Half a Million Copies of 'Papers, Please' Sold To-Date

March 14, 2014 - GamePolitics Staff

According to CVG, indie darling Papers, Please has sold half a million units to-date. The game recently won a BAFTA for Best Strategy and Simulation Game. In a recent BBC profile, Lucas Pope, the game's creator said that the game had sold 500,000 units. Some of those sales can be attributed to recent Steam sales, but the game has gotten plenty of positive press for its unique gameplay and it subject matter. Pope is a seasoned veteran who left Uncharted developer Naughty Dog to make the kinds of games he wanted to make. That decision seems to be paying off.

"I had no idea it would get as popular as it did. It wasn't a game that I was making in order for it to be popular," Pope told the BBC.

Pope went on to say that the sales are particularly great because the cost to develop the game were pretty minimal.

"As far as what it cost me, it's hard to pin down. I could say nothing, literally - I bought a few pieces of software, but it was mostly just my time working on it.

"So, cost wise it was a pretty cheap project. The return's been pretty fantastic."

Papers, Please was released in August of last year. The game is set in Arstotzka, a communist state bordering Kolechia, a country it was at war with for six years. As an immigration inspector on the border of these two states, players must control the flow of people entering the Arstotzkan side of the border town Grestin from Kolechia. Players must ferret out the smugglers, spies, and terrorists amongst the crowds of regular people crossing the border using only a primitive "inspect, search, and fingerprint" system and papers provided by travelers.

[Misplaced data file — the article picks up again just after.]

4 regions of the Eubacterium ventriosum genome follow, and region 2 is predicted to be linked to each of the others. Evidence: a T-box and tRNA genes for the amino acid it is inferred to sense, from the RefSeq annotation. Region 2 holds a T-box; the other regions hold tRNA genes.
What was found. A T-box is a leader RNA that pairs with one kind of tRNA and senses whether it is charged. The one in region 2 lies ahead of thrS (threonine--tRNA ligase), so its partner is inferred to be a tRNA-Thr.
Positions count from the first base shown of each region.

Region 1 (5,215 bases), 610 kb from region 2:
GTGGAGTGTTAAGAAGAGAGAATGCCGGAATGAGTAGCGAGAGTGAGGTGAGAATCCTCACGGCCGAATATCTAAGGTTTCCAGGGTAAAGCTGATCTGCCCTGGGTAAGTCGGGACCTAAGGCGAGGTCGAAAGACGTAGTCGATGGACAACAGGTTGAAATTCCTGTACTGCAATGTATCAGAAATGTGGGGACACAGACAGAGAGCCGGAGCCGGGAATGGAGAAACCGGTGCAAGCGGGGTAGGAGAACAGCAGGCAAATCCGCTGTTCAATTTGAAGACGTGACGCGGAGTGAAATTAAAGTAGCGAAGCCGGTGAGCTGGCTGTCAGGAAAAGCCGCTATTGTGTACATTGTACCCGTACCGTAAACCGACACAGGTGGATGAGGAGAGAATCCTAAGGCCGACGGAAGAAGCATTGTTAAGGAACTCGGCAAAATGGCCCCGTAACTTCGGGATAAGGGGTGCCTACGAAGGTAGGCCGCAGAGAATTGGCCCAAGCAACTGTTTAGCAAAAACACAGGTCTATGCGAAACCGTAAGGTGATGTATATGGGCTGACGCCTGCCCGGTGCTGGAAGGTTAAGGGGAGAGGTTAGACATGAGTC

Pope calls his game a "Dystopian Document Thriller."

You can learn more about it here.

Source: CVG


Comments

Re: Half a Million Copies of 'Papers, Please' Sold To-Date

As the game progressed, the art critic in me appreciated the way the game's difficulty really placed me in the mindset of the player character.  It really hammered in the hopelessness and desperation of my situation, and forced me to choose between doing a good honest job, or protecting my family.  But the gamer in me was still screaming "Screw you!  This is impossible!"

 
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